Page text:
Male and female hypogonadism results from the underproduction of their respective hormonal counterpart. Proper diagnosis requires a complete history, physical exam, and laboratory evidence. Male hypogonadism refers to symptomatology secondary to the underproduction of testosterone with a proper formation of spermatozoa. With testosterone playing a pivotal role in growth spurts, facial hair growth, penile elongation, and testicular enlargement, a deficiency can result in underdevelopment in these areas. Primary and secondary subsets result from pathology in the testicles or the hypothalamus/pituitary.[19] Female hypogonadism results from dysfunction within the hypothalamic-pituitary-ovarian (HPO) axis. Whether this dysfunction is acquired or congenital, the primary manifestation is menstrual cycle disturbances. However, underdevelopment of breast tissue can also occur.[20]

Precocious puberty, delayed puberty, and hypogonadism all require evaluation by a pediatric endocrinologist. Depending on patient presentation, hormonal therapy may be utilized, as it allows for the halting or the initiation of puberty and is the mainstay of treatment.[21]

Clinical Significance

The Sexual Maturity Rating grants providers a lens to evaluate and counsel patients through puberty. A patient’s age of pubertal onset, estimated final height, and potential environmental exposures can all be correlated through proper physical examination and SMR.[22] Remembering the hormonal axes contributing to each examined aspect's development is crucial. When examining males, long bone growth, deepening of the voice, and facial hair, all rely on gonadal hormones. When examining females, long bone growth, breast enlargement, and the onset of menarche also rely on gonadal hormones. Pubic and body hair both rely on adrenal hormones.[2] Thus, inconsistencies within a particular subset of the Sexual Maturity Rating allow for a focused examination of the adrenal axis versus the HPG axis. Listed below are the criteria for the Sexual Maturity Rating.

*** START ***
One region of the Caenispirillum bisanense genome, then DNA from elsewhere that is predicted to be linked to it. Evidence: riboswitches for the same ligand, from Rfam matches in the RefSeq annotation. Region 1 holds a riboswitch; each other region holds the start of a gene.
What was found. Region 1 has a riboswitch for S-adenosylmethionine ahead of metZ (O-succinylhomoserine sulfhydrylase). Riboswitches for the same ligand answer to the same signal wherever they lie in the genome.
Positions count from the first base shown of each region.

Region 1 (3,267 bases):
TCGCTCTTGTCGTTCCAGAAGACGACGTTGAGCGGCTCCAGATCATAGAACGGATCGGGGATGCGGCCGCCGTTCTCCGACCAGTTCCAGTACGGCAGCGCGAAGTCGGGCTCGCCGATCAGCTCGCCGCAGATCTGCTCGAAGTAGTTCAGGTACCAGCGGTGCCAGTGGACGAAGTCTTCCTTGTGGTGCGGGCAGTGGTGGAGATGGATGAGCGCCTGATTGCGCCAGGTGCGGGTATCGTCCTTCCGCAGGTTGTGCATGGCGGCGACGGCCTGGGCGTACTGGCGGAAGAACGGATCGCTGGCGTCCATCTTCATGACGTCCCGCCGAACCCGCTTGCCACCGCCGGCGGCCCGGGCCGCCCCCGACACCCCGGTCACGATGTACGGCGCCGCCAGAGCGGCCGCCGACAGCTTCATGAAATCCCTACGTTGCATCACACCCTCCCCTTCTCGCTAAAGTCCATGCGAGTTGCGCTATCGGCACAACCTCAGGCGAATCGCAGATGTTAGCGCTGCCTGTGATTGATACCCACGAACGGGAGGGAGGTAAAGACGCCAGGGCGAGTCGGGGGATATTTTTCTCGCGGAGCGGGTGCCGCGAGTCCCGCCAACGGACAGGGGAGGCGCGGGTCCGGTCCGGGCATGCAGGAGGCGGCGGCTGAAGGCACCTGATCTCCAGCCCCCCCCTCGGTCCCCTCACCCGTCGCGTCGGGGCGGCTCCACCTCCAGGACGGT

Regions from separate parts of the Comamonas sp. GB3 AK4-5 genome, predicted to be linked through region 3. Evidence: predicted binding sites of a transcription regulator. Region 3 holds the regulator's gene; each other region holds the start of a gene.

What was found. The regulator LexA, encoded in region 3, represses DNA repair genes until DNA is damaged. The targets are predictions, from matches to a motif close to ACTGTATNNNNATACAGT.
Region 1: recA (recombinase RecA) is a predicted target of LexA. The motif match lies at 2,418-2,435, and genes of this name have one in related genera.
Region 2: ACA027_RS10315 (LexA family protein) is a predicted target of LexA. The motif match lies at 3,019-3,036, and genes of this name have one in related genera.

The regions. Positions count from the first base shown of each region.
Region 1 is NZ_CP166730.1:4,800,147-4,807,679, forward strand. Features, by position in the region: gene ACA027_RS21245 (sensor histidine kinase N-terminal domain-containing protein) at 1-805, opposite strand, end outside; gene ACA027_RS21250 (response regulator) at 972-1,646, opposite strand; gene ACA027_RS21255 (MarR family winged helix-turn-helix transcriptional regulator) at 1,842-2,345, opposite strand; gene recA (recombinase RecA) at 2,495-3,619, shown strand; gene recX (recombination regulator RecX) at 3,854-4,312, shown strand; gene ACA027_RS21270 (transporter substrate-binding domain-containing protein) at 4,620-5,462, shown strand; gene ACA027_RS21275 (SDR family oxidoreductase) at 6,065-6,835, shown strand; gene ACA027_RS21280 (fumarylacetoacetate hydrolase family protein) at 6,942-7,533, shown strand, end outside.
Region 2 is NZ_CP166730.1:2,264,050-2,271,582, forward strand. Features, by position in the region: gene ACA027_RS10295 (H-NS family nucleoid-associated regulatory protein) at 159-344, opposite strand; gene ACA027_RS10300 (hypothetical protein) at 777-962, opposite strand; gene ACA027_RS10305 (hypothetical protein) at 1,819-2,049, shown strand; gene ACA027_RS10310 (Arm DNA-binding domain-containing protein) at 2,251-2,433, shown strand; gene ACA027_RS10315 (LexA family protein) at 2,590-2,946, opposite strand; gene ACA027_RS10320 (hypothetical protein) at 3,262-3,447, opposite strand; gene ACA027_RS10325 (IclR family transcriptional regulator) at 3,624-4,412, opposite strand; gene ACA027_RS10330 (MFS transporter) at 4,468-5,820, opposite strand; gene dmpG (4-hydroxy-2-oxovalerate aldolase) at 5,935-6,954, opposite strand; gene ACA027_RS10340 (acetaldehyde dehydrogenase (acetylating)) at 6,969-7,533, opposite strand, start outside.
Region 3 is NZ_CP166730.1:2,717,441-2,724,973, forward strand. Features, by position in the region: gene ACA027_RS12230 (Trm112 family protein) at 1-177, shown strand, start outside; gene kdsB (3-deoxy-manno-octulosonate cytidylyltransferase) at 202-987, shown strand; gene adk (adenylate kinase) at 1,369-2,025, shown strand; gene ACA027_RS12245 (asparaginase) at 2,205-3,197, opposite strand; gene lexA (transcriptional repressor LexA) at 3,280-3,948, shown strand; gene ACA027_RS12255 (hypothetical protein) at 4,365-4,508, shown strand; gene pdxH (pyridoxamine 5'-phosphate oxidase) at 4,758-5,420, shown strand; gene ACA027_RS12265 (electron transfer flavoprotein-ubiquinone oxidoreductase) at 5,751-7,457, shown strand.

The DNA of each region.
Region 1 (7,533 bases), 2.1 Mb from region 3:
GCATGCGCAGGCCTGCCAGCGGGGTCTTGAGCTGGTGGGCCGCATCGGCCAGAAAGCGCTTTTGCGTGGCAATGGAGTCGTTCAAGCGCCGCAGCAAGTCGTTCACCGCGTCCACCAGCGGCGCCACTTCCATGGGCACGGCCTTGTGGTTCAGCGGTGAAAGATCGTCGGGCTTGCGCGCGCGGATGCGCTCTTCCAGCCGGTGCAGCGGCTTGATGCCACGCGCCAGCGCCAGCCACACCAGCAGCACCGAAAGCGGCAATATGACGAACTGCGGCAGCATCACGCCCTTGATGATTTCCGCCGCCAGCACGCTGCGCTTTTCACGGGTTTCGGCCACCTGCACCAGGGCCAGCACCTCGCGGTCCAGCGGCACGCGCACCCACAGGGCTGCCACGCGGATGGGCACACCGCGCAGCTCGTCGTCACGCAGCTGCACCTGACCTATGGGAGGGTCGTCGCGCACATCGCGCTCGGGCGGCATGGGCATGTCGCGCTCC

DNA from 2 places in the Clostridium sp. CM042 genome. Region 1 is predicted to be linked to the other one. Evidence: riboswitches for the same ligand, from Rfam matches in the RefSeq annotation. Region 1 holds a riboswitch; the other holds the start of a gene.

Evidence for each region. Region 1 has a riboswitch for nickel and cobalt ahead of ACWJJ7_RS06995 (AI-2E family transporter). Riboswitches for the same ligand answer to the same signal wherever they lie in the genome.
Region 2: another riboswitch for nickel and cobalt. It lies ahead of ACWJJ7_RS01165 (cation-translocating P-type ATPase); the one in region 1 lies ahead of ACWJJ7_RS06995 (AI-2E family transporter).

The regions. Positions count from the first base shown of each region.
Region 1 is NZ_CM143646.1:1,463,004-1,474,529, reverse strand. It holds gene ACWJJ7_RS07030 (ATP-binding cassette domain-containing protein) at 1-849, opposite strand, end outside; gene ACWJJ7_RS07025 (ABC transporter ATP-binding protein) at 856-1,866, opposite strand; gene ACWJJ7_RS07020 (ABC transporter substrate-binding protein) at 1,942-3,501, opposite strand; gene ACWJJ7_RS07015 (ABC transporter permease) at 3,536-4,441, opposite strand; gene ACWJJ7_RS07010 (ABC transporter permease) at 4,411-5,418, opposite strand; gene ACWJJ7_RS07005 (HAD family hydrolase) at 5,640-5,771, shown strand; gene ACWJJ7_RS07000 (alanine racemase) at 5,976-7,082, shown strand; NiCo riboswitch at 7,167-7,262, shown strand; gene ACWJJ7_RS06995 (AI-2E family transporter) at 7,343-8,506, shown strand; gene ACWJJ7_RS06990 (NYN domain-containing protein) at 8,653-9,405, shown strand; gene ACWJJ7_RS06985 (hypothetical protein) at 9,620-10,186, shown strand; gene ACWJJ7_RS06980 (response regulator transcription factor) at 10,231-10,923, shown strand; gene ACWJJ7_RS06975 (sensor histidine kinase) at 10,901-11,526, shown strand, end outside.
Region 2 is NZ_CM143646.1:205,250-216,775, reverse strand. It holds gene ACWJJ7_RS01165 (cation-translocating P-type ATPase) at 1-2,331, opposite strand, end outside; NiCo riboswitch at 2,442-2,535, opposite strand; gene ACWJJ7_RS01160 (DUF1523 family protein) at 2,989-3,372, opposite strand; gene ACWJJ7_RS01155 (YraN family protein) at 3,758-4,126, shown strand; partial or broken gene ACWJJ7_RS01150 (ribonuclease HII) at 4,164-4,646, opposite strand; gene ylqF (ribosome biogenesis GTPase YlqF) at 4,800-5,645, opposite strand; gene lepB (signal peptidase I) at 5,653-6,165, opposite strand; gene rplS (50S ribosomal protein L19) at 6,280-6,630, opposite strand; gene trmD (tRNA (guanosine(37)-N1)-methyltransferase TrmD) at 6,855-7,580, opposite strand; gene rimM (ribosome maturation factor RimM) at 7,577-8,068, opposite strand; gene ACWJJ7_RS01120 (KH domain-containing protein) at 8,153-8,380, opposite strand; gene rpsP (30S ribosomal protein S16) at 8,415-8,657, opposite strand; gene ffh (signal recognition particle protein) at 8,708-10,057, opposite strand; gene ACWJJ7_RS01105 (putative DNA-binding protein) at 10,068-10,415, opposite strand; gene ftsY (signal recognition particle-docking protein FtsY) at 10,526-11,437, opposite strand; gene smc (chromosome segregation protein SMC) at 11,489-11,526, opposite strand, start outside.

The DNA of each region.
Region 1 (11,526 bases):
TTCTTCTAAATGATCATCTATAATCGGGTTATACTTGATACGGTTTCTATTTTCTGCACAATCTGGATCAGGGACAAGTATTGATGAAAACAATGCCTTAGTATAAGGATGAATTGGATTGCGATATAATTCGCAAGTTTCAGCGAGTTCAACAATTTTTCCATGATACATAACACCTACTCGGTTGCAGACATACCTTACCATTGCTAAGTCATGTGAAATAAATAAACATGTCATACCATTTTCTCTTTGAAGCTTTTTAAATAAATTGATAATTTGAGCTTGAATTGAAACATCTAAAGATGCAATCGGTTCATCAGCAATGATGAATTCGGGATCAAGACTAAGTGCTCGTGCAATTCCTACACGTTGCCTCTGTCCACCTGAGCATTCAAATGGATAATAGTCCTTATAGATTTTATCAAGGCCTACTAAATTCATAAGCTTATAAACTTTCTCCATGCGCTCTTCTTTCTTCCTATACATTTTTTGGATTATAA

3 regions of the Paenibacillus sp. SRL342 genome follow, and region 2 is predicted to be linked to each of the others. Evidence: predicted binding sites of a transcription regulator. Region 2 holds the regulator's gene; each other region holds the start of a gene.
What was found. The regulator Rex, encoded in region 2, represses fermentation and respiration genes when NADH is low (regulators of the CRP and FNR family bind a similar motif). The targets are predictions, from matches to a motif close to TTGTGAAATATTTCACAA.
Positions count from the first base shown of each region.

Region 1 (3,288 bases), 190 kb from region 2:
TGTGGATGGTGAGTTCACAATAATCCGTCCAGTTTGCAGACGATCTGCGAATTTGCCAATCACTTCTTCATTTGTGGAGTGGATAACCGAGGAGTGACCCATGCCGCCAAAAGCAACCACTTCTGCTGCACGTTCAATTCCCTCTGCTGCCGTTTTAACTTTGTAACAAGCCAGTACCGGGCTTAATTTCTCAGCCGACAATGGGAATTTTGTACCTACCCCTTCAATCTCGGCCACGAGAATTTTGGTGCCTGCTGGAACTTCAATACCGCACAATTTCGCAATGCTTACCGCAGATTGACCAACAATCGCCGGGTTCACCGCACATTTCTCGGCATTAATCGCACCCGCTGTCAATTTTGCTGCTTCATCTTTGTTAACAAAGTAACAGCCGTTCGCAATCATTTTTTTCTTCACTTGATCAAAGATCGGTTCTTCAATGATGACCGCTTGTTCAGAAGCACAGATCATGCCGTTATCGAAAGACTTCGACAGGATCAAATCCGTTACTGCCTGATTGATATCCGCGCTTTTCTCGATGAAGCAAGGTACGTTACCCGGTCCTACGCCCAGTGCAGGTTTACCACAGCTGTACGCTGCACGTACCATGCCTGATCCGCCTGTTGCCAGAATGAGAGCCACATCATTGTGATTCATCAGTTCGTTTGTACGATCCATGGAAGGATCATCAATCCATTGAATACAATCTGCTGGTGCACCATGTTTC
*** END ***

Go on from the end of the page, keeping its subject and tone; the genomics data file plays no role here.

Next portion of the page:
Sexual Maturity Rating    

Pubic Hair Scale: (both males and females)

  • Stage 1: Absent hair
  • Stage 2: Downy hair present
  • Stage 3: Scant terminal hair present
  • Stage 4: Terminal hair that fills the whole triangle overlaying the pubic area
  • Stage 5: Terminal hair extending beyond the inguinal crease onto the thigh area

Female Breast Development Scale:

  • Stage 1: No glandular breast tissue palpable
  • Stage 2: Breast bud palpable under the areola (first pubertal sign in females)
  • Stage 3: Breast tissue palpable outside areola; no development of areola